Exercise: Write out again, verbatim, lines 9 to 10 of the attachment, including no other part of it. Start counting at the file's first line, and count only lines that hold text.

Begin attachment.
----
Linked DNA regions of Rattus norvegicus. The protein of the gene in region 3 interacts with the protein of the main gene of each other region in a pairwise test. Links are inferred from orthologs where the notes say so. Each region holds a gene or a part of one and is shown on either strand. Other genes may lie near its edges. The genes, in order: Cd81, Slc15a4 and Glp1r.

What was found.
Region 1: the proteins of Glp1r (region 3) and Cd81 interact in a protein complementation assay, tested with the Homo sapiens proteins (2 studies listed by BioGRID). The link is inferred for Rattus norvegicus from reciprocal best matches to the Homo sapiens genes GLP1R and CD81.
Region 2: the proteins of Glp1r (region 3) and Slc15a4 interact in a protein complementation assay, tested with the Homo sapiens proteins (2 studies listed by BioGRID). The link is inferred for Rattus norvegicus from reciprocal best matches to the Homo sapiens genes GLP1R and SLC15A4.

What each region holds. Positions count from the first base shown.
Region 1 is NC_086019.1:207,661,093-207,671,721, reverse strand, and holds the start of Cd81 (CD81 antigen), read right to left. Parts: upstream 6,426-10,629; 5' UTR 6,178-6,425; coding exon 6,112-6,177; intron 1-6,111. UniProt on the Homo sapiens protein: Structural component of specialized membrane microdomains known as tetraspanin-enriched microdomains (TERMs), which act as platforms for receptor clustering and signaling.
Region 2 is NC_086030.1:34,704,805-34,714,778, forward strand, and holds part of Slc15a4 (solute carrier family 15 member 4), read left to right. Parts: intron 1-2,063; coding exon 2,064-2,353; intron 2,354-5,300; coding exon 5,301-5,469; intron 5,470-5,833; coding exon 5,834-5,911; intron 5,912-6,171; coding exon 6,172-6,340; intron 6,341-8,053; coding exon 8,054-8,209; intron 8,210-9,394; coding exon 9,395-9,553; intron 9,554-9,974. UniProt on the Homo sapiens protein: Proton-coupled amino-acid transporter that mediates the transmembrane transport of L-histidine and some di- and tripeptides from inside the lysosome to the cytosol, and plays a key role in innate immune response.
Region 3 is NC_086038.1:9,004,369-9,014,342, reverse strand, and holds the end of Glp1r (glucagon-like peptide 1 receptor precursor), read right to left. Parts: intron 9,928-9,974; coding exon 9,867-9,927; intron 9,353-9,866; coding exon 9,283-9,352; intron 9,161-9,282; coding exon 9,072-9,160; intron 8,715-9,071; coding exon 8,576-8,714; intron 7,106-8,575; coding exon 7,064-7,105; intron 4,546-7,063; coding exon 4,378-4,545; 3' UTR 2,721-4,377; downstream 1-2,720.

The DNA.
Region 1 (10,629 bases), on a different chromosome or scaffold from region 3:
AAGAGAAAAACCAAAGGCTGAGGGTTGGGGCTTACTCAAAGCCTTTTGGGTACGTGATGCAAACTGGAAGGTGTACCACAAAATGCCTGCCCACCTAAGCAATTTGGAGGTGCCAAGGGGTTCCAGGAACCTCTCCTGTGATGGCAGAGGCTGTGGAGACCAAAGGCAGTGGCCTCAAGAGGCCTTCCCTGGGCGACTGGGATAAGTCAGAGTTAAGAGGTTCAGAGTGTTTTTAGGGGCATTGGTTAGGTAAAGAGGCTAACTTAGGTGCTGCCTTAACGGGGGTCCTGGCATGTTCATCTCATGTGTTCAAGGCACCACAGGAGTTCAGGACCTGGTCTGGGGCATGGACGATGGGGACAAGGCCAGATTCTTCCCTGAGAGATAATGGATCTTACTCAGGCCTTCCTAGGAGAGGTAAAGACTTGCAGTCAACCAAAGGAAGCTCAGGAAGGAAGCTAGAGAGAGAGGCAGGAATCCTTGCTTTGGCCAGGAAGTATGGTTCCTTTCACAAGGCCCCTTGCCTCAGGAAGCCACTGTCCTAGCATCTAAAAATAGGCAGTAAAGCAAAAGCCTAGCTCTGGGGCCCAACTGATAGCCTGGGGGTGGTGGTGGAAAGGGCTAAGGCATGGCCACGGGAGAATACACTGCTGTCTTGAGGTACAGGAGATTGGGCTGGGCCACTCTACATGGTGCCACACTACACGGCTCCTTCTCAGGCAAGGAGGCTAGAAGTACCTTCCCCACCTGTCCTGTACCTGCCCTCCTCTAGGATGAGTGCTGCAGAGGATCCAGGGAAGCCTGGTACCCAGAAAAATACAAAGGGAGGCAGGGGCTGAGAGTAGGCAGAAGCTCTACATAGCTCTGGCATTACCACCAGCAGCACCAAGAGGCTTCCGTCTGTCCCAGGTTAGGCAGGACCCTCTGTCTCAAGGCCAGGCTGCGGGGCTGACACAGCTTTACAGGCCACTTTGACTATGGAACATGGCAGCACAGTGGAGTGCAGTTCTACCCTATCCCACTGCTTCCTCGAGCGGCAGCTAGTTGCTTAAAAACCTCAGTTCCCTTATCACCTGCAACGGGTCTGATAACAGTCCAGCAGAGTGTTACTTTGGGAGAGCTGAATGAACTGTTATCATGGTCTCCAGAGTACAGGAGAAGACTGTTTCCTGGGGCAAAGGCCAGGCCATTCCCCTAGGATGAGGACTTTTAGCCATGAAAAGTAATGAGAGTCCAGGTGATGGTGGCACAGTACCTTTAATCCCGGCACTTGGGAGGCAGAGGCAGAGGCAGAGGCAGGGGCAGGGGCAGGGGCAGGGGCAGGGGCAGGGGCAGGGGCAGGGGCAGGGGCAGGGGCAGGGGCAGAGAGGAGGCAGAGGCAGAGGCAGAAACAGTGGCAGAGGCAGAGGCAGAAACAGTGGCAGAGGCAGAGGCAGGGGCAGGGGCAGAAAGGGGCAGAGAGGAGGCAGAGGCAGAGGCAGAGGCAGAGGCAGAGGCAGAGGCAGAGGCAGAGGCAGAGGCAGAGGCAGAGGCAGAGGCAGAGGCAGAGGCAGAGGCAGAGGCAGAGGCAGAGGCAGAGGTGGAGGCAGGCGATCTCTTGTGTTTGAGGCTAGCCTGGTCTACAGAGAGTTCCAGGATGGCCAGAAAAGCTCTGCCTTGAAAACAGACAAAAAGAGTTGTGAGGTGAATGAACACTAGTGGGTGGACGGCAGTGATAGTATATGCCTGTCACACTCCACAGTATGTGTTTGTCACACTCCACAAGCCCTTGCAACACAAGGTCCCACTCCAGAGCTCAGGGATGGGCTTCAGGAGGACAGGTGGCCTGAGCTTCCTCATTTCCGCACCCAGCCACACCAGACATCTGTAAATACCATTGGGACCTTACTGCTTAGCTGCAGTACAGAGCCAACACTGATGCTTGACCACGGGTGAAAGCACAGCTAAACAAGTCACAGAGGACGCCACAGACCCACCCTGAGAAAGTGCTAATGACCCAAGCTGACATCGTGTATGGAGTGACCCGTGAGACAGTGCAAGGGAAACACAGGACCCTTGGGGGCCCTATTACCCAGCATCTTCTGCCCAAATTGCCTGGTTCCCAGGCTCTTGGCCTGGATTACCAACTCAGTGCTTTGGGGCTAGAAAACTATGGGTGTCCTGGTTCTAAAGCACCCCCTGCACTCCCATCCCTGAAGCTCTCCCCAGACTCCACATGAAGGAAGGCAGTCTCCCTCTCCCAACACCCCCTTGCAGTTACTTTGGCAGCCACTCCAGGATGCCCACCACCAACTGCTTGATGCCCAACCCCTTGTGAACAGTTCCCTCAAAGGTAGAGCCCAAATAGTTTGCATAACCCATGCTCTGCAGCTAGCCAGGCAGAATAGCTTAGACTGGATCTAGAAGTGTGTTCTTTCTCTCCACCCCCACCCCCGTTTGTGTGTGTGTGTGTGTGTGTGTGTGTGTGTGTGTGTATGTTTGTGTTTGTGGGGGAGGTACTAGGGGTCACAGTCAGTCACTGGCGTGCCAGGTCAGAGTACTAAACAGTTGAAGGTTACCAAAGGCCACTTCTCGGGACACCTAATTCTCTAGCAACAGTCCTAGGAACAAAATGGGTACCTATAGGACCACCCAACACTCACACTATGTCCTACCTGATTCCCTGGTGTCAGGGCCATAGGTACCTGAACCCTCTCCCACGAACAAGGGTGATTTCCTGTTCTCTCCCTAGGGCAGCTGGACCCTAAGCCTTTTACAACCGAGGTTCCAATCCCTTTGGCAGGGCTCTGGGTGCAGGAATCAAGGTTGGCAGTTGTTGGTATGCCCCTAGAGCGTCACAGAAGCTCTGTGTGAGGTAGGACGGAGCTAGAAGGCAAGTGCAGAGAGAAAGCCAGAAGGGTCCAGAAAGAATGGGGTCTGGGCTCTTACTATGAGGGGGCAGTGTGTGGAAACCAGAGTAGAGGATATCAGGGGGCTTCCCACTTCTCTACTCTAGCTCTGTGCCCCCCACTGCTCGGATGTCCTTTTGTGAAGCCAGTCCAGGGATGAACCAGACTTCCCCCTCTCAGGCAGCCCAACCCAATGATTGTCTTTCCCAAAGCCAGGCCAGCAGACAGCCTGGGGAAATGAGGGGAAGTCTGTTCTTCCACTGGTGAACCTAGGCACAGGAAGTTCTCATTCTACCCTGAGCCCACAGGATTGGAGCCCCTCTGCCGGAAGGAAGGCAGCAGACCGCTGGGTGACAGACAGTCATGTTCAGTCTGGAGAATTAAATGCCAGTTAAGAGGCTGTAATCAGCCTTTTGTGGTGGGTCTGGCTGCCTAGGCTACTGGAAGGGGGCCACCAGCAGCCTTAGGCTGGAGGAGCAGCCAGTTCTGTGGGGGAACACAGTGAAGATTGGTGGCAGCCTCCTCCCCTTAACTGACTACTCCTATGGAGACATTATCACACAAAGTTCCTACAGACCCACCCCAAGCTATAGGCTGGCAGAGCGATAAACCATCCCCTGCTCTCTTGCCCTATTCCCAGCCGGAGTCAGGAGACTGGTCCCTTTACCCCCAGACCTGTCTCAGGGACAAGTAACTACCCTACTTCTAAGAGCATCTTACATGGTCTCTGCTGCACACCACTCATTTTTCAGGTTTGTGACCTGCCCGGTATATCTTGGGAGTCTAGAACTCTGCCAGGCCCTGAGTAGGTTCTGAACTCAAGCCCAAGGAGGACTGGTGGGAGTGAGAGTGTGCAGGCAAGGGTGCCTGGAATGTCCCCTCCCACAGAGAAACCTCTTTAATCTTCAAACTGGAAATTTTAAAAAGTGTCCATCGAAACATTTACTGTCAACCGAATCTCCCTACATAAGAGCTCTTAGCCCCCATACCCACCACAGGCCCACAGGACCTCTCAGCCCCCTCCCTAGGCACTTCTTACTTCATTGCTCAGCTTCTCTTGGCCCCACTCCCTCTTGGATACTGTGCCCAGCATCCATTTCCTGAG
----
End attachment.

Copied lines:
The DNA.
Region 1 (10,629 bases), on a different chromosome or scaffold from region 3: